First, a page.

But see all those empty T slots on the side that just beg for something to be mounted like a nice piece of ply so you can move the power supply and electronics to a better area and give yourself room to add some extra controls and gadgets.
Also acts as a guard sort of to keep a lot of the sawdust more inside the machine.

Mine was a 3025 with a 50mm Z now its a 3025 with 170 Z and a plethora of electronic bolt ons.
Once you have one in your hands then you will quickly see which bits could have been made better or what you need to add on.

BTW if you can be patient enough with waiting times for delivery then look at Aliexpress or even Ebay as Amazon tends to be more expensive for this game all round. Even my tooling comes from Aliexpress.

For tooling try avoid dual flutes and go with 4 flute preferably without the hole in the end for coolant and if you can find them the ones with slightly offset cutting edges on the bottom.
I got some 4mm ones a while back and am amazed at how much deeper I can go for a pass and how much quicker too. Not broken one of those yet either...Rough out with end mills and finish off with a ball end.
Although on occasion I finish with 1.0 mm END mills but you have to be careful with those.

BTW despite my CNC background it was all mechanical and I never programmed them so all this was a learning curve for me.

Will throw a couple of pics up when I get a moment that may explain better than I do.

Bob.

It may not be the answer you were looking for but its the one I am giving based on either experience, educated guess, google or the fact that you gave nothing to go with in the first place so I used my wonky crystal ball.

DangerToMyself

I was actually contemplating using epoxy resin to cast blocks large enough to machine down. Stuff sets hard as a rock and cuts and drills pretty well. Would have to test if a 3018 can mill it though. I guess a lot would depend on the spindle and tooling chosen.

I linked to the one on Amazon only because their links tend to stay active longer. eBay  was where I was looking though. And you're correct. Much cheaper.

And I would love to see how you modded the Z axis. The Z travel is IMO the one of the biggest cons to these machines besides the plastic bits. Of course, my opinion is based on very, very limited knowledge.


ballscrewbob

#21
Oct 25, 2019, 04:53 pm Last Edit: Oct 25, 2019, 05:16 pm by ballscrewbob
Some poor pics of the mods.

The black brackets found at a hardware store. The lower one was modified to allow the spindle body to pass by





Extra parts used.

2x optical rod 8mm x 200mm long
2x flange mount for 8mm rod
2x end mount for 8mm rod
1x  8mm leadscrew 250 mm long
1x 8mm flange bearing.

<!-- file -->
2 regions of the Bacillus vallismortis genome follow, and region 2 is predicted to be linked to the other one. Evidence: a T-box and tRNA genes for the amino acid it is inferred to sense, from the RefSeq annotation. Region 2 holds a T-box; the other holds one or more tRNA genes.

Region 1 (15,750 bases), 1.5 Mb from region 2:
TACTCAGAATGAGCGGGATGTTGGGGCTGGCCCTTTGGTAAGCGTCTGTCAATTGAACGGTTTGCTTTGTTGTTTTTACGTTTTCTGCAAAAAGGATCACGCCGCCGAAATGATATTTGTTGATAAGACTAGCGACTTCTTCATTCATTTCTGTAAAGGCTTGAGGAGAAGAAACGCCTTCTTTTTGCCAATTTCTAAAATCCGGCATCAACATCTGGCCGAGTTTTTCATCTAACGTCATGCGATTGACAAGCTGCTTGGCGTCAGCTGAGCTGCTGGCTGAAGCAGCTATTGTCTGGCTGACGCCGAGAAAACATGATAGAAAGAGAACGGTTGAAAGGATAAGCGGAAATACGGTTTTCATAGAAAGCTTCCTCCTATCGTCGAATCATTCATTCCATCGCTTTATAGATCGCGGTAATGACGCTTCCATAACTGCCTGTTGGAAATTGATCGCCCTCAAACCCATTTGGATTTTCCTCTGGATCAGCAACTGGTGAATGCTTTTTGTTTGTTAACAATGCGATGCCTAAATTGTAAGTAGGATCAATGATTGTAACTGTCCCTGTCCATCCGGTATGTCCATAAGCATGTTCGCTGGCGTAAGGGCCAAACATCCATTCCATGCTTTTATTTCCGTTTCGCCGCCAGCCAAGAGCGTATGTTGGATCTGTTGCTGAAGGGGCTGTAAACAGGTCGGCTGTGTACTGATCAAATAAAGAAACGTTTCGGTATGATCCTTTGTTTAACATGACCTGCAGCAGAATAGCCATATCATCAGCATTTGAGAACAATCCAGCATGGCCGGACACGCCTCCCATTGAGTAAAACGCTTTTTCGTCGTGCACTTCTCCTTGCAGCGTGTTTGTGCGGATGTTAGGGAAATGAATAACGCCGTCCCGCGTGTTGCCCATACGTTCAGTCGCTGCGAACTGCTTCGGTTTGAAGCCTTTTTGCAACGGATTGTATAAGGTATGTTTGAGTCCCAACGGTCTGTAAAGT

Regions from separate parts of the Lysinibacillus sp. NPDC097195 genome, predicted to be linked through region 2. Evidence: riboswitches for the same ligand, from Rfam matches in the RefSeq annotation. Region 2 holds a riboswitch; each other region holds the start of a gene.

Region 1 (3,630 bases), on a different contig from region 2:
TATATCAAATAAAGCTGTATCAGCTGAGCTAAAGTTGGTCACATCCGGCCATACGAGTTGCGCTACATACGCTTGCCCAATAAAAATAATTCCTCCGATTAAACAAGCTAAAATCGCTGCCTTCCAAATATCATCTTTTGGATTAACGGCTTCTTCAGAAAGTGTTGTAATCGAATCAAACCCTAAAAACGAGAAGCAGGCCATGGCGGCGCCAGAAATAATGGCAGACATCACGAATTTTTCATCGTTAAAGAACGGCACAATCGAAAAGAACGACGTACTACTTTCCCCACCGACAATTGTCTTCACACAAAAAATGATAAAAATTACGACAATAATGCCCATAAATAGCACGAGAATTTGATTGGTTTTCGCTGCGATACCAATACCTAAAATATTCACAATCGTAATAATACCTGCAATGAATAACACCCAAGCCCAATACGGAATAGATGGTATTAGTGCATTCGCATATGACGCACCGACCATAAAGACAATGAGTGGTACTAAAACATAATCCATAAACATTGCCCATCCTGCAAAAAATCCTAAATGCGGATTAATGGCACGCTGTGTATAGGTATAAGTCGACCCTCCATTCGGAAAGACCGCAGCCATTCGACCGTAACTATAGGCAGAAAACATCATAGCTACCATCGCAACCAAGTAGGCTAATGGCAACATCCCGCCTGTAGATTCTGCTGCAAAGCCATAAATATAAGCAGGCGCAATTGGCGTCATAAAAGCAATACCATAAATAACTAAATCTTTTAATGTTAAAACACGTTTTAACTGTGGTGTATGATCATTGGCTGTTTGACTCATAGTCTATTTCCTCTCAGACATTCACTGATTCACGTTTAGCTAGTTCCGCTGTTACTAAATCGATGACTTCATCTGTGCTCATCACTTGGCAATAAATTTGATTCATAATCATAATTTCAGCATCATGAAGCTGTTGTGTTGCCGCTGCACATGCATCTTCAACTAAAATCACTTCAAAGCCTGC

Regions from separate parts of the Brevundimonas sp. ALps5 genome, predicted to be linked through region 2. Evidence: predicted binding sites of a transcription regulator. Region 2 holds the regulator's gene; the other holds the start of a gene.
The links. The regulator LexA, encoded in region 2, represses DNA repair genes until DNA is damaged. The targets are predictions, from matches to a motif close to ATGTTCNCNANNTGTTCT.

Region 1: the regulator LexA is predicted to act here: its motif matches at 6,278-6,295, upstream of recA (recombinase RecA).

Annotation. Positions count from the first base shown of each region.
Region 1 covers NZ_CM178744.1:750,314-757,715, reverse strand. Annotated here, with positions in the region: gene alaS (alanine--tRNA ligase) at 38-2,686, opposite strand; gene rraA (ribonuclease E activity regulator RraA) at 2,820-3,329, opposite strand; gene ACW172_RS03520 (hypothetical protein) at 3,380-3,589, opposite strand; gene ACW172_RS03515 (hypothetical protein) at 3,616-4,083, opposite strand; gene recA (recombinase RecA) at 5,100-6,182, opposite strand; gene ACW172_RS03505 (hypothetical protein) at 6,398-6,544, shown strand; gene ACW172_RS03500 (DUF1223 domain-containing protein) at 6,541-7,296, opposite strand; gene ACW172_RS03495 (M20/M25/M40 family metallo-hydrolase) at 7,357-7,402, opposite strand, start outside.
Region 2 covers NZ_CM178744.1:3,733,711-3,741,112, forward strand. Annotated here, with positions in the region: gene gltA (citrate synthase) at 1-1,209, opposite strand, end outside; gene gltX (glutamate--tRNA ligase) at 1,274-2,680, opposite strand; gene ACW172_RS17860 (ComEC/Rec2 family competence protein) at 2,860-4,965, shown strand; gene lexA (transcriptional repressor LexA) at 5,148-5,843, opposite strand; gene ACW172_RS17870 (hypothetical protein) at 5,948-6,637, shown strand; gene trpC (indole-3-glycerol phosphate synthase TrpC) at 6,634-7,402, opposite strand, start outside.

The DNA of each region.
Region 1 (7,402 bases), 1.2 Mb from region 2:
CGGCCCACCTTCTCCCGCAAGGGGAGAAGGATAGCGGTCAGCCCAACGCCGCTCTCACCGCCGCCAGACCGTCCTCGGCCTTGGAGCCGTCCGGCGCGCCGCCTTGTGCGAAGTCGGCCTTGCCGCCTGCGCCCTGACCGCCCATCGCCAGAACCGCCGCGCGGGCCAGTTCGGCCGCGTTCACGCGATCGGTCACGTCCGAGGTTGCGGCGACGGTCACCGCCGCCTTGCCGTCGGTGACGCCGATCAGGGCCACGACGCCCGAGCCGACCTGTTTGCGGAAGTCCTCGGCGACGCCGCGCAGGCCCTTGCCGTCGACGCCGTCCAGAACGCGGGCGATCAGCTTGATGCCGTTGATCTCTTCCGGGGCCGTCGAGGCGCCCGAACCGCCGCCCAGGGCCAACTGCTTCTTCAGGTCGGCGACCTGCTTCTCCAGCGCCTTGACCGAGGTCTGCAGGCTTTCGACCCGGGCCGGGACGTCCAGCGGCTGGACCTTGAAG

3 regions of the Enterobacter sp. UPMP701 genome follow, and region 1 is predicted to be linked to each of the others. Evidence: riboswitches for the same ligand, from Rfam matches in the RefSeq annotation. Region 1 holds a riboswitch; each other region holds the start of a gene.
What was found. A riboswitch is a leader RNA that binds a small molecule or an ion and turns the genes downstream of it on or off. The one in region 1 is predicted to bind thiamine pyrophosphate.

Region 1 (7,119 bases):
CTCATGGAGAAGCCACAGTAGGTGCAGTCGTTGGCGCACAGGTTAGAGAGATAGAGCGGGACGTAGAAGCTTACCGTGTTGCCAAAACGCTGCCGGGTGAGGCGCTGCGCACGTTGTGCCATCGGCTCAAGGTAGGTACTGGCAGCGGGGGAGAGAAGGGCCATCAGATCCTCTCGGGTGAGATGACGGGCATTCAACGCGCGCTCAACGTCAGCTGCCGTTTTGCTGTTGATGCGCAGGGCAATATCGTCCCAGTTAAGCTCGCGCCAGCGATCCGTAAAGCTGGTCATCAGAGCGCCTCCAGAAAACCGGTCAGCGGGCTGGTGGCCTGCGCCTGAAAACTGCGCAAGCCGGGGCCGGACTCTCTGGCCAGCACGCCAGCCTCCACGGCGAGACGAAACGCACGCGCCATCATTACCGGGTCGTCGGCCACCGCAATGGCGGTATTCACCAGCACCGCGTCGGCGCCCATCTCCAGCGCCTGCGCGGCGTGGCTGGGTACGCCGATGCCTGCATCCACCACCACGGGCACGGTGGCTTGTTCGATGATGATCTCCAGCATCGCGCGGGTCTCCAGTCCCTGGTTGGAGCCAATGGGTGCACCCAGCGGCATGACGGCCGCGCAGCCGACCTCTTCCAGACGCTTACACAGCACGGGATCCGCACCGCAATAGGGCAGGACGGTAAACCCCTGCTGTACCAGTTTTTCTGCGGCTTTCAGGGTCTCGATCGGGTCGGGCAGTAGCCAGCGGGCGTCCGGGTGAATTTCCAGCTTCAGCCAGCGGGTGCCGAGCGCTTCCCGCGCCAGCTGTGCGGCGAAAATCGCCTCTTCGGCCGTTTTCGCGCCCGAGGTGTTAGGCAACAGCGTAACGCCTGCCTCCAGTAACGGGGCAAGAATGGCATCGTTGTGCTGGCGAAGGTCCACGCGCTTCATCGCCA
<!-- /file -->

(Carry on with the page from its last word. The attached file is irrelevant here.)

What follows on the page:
Rest was scrounged from the Z failure.
You can also see some rubber strip I used to help damp the spindle noise but that has to be positioned carefully otherwise you will throw out the the tooling alignment.
Just had enough room on the machine to get most of the depth needed for the bearing holes etc in the wood with a long series 6mm end mill, and finished off on a regular drill stand.

Other pic shows the plywood dust catching and fan.
It will take two fans if I want as there is a plate over the second hole.

I would be wary of EPOXY RESIN as it has a tendency to fracture under stress. You will encounter stress in more than one way LOL.

Bob
It may not be the answer you were looking for but its the one I am giving based on either experience, educated guess, google or the fact that you gave nothing to go with in the first place so I used my wonky crystal ball.

DangerToMyself

I would be wary of EPOXY RESIN as it has a tendency to fracture under stress. You will encounter stress in more than one way LOL.

Bob
I really should have thought of that. I built an electric guitar for my son last Christmas and finished it with clear epoxy. Makes for one heck of a mirror shine when all buffed out. But he bumped it pretty hard going through a doorway and it popped a big chunk out. Was a pretty easy repair. Way easier than a paint finish.

I'll probably start out similar to yours by using a hard wood. Once I figure everything out I should say.

Just did the "make offer" thing on a 3018 on eBay. Have to wait and see if they'll go for it. Their original price was well below anything on Amazon. And I asked for another 30% off. We'll see.

ballscrewbob

30% less I would consider a bit of an insult so don't be surprised if you don't get an answer.

Good thing is the machine is capable of making its own spare parts in some cases.